The Chinese scammers are back after a brief hiatus. They are flooding social media with advertising for fake coins. I found three ads from these scammers offering American Silver Eagles for $9.95 on Facebook in the last two days.
As I type this, silver is $23.73 per troy ounce. It means that that the American Silver Eagle contains $23.73 worth of silver. Even with a modest numismatic premium of 5-percent (below the current market value), a silver bullion coin should cost around $25.00. A quick market survey shows that legitimate dealers are selling ungraded American Silver Eagles for $33-36 each. Coins with the Type 2 reverse are selling for $1-3 more.
Proof American Silver Eagles are more expensive because they cost more to purchase. If the U.S. Mint sells American Silver Eagle proof coins for $73.00 and dealers on the authorized purchase program receive a 5-percent discount, the wholesale price is $69.35 per coin.
Who would sell a proof coin less than the wholesale cost? If it is a genuine coin, then it is likely stolen merchandise. Otherwise, scammers are selling fakes.
Before you purchase these alleged “good deals,” please remember my five rules:
- NO LEGITIMATE DEALER IS SELLING BULLION COINS FOR BELOW THE SPOT PRICE!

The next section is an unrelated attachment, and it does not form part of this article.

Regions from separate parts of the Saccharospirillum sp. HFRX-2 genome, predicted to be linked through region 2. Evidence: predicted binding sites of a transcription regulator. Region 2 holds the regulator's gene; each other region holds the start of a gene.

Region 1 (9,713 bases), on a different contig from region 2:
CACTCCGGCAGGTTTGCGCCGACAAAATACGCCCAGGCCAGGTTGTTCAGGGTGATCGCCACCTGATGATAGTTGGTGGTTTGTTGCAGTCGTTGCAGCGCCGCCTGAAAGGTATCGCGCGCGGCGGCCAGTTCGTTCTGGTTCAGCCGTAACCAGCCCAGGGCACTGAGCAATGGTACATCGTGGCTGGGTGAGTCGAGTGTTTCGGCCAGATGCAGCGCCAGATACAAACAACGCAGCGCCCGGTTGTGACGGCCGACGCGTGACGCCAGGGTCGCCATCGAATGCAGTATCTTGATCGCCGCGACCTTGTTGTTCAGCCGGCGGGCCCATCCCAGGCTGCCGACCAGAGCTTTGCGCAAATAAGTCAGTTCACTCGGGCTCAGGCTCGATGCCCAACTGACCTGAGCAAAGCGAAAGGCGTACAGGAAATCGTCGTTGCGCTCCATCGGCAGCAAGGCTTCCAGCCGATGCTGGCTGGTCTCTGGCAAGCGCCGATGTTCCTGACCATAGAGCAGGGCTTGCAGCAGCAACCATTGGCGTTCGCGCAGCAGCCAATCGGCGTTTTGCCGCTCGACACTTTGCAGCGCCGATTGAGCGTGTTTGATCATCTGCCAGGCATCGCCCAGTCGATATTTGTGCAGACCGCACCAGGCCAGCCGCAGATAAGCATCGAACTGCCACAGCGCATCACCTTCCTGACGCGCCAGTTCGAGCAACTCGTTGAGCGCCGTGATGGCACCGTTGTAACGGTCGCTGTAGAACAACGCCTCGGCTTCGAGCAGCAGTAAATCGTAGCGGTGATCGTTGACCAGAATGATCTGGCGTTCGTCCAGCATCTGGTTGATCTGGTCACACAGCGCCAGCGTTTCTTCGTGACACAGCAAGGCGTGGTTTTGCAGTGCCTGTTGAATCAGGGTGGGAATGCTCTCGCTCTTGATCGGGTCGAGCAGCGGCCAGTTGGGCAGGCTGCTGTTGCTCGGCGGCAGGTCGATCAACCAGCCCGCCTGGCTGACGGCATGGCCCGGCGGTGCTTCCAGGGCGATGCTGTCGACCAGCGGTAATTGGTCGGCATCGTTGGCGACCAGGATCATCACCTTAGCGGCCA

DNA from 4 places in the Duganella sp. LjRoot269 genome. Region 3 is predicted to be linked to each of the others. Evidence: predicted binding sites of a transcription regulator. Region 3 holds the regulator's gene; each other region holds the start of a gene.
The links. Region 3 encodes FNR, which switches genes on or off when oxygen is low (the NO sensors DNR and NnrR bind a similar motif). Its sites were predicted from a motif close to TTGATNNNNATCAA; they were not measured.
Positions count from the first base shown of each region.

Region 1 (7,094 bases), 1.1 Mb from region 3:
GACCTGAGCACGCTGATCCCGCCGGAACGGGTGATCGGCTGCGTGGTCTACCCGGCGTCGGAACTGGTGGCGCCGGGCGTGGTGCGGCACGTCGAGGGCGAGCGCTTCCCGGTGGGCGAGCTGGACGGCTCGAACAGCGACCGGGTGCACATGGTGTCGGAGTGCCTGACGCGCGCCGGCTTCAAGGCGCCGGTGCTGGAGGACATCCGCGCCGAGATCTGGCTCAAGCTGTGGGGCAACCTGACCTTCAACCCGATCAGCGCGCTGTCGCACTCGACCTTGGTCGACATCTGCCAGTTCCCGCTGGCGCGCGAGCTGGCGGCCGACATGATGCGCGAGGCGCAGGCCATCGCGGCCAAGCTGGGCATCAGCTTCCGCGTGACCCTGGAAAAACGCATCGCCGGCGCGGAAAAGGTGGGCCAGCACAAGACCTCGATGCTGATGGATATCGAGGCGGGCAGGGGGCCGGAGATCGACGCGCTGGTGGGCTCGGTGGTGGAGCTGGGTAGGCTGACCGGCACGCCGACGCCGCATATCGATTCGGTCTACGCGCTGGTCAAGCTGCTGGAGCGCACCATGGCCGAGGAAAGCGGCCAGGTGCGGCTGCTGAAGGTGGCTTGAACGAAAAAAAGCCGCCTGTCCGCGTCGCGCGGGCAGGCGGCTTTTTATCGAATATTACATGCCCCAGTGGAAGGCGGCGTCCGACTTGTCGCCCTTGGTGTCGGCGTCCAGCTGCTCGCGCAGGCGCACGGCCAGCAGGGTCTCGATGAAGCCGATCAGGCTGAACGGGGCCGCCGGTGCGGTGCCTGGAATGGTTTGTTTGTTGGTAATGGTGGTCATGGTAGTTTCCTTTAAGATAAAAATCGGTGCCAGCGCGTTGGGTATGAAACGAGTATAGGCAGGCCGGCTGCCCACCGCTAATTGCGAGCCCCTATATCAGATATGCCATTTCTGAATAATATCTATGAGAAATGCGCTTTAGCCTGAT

- IF THE DEAL IS TOO GOOD TO BE TRUE, IT LIKELY IS NOT A GOOD DEAL!
- IF THE DEALER DOES NOT IDENTIFY THEMSELVES ON THEIR WEBSITE, THEY ARE LIKELY HIDING SOMETHING.
Check the “About” or “Contact” page. If there is no contact information, then they are hiding. If the address is in China or the Middle East, they will sell you counterfeit merchandise.
- IF THE SITE IS “POWERED BY SHOPLAZZA,” IT IS LIKELY A SCAMMER SITE.
According to contacts in the information security industry, the service is run by Chinese companies known to sell counterfeit merchandise.
- IF THERE ARE ANY QUESTIONS, THEN DON’T PURCHASE THE COINS!
Last year, I purchased two coins knowing they are counterfeit for educational purposes only. I used gift cards to purchase the coins to prevent exposing my credit card information. Both coins are made of nickel-plated steel and contain no silver.